Still, the city’s financial establishment is grudgingly adapting. A Bitcoin futures market is now open, and the New York Stock Exchange’s owner recently said it is preparing to share Bitcoin trading prices with institutional investors. “My job is to get that shiny new toy—Bitcoin—on our network,” one trading executive said.
Digital currencies such as Bitcoin and Ethereum all rely on blockchain technology, a cryptography- protected electronic ledger of continuously maintained and verified transactions shared by users on computer servers. Blockchain does have potentially useful applications for big databases, which explains why JPMorgan, despite Dimon’s dismissals of Bitcoin, is using the technology to help process certain global payments. Microsoft uses the Ethereum platform to help track supply chains.
As a business proposition, blockchain is still in its infancy and enduring plenty of growing pains. Late last year, traffic on Ethereum slowed considerably after an app called CryptoKitties debuted and gained a huge following among Asian teenagers. They were taken with the cartoon cats, whose unique “cattributes” were useful for verifying Ethereum transactions. Though it disrupted trading, Miley said the craze helped introduce scores of new users to Ethereum.
Only six cryptocurrency companies are licensed to do business in New York, and consulting firm Blockchain Driven estimated in December that just 932 people in the city work for blockchain-related businesses. But Blockchain Driven also said “it is fair to assume” that number will rise to 10,000 by 2027.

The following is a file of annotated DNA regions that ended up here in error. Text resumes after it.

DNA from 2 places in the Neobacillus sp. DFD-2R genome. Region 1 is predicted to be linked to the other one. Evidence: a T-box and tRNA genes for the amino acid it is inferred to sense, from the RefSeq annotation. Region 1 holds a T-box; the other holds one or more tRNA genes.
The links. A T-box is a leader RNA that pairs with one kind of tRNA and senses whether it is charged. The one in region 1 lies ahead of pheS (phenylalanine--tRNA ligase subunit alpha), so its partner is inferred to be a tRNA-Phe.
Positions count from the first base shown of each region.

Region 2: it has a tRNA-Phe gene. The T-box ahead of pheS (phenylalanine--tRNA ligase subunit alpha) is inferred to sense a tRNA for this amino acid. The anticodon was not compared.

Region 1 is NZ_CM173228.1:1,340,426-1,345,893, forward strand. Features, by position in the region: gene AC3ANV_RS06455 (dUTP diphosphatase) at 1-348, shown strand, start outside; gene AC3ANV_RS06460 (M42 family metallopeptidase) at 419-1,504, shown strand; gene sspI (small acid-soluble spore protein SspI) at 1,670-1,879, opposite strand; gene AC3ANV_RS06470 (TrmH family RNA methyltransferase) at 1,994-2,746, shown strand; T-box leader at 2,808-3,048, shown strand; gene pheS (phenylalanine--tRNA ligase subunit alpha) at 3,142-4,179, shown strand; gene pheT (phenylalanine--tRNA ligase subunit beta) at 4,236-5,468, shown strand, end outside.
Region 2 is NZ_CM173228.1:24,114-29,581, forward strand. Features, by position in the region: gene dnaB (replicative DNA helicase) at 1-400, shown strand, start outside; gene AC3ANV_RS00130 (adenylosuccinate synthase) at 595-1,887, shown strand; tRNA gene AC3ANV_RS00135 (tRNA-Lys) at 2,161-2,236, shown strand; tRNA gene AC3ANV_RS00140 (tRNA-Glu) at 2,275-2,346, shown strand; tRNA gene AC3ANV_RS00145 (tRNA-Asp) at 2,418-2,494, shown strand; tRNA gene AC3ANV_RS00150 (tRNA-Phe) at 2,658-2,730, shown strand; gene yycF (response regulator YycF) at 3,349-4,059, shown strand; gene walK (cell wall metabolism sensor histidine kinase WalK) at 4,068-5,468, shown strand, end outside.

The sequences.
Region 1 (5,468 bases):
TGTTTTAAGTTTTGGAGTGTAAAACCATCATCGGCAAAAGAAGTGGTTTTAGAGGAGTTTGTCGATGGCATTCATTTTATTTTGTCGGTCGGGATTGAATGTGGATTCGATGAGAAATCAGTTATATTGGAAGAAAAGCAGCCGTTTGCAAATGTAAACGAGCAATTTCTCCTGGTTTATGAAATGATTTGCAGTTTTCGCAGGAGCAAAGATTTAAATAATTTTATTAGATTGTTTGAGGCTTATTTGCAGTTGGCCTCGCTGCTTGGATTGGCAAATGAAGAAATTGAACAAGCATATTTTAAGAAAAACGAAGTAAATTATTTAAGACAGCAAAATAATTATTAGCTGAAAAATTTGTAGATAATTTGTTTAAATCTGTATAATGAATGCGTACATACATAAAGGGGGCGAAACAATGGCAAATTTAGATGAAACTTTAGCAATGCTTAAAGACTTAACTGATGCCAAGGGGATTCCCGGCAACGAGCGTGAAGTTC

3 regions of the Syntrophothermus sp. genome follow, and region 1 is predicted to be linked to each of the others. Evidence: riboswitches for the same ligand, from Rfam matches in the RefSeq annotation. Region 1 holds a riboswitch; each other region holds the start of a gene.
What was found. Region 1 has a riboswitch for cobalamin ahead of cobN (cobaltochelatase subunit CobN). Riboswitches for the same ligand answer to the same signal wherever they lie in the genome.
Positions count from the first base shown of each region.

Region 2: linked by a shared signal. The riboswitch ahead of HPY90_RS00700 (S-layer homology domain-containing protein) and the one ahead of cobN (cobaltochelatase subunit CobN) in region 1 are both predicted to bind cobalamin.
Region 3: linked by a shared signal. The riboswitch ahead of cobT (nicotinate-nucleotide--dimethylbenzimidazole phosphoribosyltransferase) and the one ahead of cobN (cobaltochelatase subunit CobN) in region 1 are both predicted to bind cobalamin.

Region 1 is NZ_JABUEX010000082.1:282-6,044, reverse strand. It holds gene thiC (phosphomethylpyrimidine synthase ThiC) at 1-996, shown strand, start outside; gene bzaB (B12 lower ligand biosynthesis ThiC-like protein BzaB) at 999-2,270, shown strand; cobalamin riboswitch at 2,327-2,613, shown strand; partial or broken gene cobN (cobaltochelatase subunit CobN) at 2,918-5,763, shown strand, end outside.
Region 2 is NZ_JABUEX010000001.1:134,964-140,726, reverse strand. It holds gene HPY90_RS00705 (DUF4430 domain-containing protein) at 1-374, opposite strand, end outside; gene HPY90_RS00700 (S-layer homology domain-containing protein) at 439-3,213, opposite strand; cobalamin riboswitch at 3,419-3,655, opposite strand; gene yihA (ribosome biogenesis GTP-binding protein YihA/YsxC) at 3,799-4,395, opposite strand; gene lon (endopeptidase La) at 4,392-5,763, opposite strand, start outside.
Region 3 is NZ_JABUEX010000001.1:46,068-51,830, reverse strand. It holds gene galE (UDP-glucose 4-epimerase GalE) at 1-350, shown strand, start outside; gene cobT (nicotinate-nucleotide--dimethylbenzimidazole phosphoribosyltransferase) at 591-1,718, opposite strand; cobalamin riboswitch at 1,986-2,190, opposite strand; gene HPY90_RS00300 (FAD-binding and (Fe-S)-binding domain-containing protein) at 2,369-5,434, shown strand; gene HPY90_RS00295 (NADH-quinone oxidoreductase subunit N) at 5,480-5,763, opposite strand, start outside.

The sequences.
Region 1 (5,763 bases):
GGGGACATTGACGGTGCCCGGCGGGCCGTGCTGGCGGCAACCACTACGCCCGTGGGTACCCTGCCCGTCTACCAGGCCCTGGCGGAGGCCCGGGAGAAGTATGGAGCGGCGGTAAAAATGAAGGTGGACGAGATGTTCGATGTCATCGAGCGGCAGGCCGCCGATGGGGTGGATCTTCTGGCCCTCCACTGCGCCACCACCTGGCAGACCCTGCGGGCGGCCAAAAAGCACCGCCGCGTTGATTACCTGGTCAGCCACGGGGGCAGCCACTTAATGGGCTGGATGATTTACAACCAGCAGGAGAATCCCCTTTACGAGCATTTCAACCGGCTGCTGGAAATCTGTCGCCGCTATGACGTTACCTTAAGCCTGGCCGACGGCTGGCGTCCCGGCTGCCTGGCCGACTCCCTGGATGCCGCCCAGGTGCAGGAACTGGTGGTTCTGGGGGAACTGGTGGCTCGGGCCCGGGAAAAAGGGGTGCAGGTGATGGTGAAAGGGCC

That might sound like more irrational exuberance, but money is pouring in. Venture capitalists invested a record $1 billion in crypto startups last year, according to Pitchbook. Flatiron District–based Chainalysis, which specializes in tracking Bitcoin transactions for financial institutions and law enforcement, has 60 employees and is looking to hire 40 more in the coming months, a spokeswoman said. Chronicled launched in 2014 as a blockchain company verifying the authenticity of sneakers and handbags, and uses the technology to track pharmaceuticals. The firm now wants to expand into food and use blockchain to track items such as lobsters from fishing boats to restaurants.
“We have 30 employees,” said co-founder Samantha Radocchia, “and 25 job openings.”
Of course, cryptomania has little to do with improving the financial world’s plumbing. Instead, it’s largely seen as the magic formula that allows anyone with enough computing power to become a modern-day alchemist turning code into currency beyond any government’s control.
Bitcoin and its brethren present a mass Rorschach test. The community of believers is still pretty small—22 million people hold some amount of Bitcoin, according to blockchain.info—but it is growing fast, with the number of accounts doubling in the past year. Most are small investors passionate in their certainty that Bitcoin or something like it represents the future of finance. That group includes Sergeline Bernardeau, a songwriter and real estate broker in TriBeCa who in 2016 started learning about Bitcoin, or, as she put it, “going down the rabbit hole.”
“Some say it’s a bubble,” Bernardeau said, “and some say it’s the biggest transfer of wealth in history.”
Converting the masses
Michael Leung certainly admires blockchain technology. But he’s really most interested in how rich it might make him after investing 10% of his net worth in Bitcoin during the summer.
“Bitcoin is all anyone can talk about at work,” said the 29-year-old accountant from Bay Ridge.